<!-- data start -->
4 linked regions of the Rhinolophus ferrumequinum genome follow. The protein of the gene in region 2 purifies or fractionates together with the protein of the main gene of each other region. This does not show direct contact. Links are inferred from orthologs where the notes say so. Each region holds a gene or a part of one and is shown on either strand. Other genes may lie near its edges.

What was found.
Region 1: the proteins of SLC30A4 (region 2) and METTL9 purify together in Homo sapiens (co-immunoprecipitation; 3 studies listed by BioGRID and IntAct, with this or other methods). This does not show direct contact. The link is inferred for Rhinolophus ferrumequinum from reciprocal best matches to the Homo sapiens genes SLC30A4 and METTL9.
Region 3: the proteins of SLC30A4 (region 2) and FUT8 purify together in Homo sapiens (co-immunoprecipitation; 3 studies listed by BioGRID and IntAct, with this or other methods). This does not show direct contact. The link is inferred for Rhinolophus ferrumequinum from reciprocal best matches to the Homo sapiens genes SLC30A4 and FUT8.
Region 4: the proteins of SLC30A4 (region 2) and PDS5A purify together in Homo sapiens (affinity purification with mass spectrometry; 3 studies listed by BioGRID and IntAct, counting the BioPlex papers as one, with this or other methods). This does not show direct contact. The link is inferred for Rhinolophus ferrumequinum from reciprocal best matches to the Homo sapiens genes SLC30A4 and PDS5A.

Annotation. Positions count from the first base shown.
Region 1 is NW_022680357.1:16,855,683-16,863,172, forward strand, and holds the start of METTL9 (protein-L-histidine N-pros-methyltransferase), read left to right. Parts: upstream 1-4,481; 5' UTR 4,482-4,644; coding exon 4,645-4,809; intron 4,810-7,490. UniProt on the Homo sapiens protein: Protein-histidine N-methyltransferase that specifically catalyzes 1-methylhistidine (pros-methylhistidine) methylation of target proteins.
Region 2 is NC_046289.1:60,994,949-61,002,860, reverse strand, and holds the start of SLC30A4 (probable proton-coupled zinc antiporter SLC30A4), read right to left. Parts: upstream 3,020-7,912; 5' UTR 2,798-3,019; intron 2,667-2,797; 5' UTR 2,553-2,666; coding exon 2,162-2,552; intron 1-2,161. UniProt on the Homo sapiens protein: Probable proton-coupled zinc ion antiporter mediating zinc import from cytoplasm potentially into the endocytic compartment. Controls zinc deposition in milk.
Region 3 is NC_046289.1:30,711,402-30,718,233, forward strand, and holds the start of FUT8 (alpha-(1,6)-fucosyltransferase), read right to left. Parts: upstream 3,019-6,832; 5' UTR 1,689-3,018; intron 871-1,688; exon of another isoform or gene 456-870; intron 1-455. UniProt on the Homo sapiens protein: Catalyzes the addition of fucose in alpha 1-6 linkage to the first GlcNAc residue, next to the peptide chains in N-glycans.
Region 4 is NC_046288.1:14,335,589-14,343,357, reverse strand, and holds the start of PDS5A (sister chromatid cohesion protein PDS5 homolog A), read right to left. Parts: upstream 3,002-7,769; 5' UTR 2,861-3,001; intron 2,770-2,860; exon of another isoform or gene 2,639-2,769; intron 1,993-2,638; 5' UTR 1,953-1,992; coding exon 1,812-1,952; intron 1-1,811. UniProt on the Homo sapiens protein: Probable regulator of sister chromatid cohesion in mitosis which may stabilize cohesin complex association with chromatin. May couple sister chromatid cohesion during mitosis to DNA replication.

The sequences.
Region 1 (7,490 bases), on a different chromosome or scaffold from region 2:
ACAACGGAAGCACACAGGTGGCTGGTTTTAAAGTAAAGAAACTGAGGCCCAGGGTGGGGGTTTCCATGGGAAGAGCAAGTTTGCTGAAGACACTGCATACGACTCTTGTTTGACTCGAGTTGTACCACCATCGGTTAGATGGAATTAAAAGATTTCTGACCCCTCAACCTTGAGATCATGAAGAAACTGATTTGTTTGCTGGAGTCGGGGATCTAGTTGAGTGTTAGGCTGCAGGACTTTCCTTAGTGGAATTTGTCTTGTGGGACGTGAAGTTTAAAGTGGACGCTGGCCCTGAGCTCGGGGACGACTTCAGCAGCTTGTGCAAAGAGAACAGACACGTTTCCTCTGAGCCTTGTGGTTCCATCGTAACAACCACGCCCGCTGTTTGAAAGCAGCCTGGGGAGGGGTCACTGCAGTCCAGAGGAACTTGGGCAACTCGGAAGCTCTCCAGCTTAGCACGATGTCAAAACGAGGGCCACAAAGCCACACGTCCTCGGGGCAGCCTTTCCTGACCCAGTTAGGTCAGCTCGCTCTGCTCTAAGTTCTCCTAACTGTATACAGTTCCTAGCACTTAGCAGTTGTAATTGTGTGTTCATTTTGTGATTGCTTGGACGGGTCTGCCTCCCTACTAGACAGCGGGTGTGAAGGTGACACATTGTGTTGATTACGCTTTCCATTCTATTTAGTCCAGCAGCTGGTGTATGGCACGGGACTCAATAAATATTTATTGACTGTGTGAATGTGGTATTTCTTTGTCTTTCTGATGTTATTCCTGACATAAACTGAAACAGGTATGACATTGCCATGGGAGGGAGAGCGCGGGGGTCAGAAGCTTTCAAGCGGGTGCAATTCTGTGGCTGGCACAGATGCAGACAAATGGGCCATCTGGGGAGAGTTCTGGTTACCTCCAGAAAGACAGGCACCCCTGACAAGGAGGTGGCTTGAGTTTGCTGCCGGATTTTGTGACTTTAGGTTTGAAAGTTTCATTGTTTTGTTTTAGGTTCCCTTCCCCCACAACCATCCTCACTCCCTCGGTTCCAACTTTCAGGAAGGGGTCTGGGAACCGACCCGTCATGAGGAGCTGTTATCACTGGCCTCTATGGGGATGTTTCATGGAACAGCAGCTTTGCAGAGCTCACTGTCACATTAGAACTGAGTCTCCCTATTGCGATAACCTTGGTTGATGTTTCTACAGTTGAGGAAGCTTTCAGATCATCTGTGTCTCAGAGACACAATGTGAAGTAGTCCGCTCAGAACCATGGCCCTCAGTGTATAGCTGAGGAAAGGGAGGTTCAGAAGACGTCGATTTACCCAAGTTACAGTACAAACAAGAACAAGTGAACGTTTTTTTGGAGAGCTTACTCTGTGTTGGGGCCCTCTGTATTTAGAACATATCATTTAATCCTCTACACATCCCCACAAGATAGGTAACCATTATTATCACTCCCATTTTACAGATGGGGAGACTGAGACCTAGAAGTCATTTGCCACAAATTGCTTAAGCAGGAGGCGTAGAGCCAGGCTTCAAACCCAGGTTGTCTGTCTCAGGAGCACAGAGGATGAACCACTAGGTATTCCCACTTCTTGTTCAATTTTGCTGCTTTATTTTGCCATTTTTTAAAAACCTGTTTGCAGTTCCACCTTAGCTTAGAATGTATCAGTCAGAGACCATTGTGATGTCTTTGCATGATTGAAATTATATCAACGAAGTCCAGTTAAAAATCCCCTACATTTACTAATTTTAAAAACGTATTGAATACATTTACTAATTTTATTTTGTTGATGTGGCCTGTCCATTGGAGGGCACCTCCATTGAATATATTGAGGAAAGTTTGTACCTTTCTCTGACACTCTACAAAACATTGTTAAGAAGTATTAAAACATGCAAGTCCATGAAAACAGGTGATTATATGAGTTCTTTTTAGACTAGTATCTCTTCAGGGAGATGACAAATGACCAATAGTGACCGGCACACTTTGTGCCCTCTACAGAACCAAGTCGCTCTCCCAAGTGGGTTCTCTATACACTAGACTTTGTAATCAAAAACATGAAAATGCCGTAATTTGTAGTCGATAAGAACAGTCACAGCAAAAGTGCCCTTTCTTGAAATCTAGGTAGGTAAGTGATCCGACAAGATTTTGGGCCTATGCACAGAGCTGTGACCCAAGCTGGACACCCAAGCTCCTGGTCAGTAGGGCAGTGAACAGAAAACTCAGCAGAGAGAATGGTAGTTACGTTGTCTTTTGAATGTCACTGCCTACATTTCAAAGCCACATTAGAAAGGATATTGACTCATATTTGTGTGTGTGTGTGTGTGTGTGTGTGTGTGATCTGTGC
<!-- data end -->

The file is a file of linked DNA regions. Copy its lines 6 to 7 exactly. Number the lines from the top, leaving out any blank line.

Annotation. Positions count from the first base shown.
Region 1 is NW_022680357.1:16,855,683-16,863,172, forward strand, and holds the start of METTL9 (protein-L-histidine N-pros-methyltransferase), read left to right. Parts: upstream 1-4,481; 5' UTR 4,482-4,644; coding exon 4,645-4,809; intron 4,810-7,490. UniProt on the Homo sapiens protein: Protein-histidine N-methyltransferase that specifically catalyzes 1-methylhistidine (pros-methylhistidine) methylation of target proteins.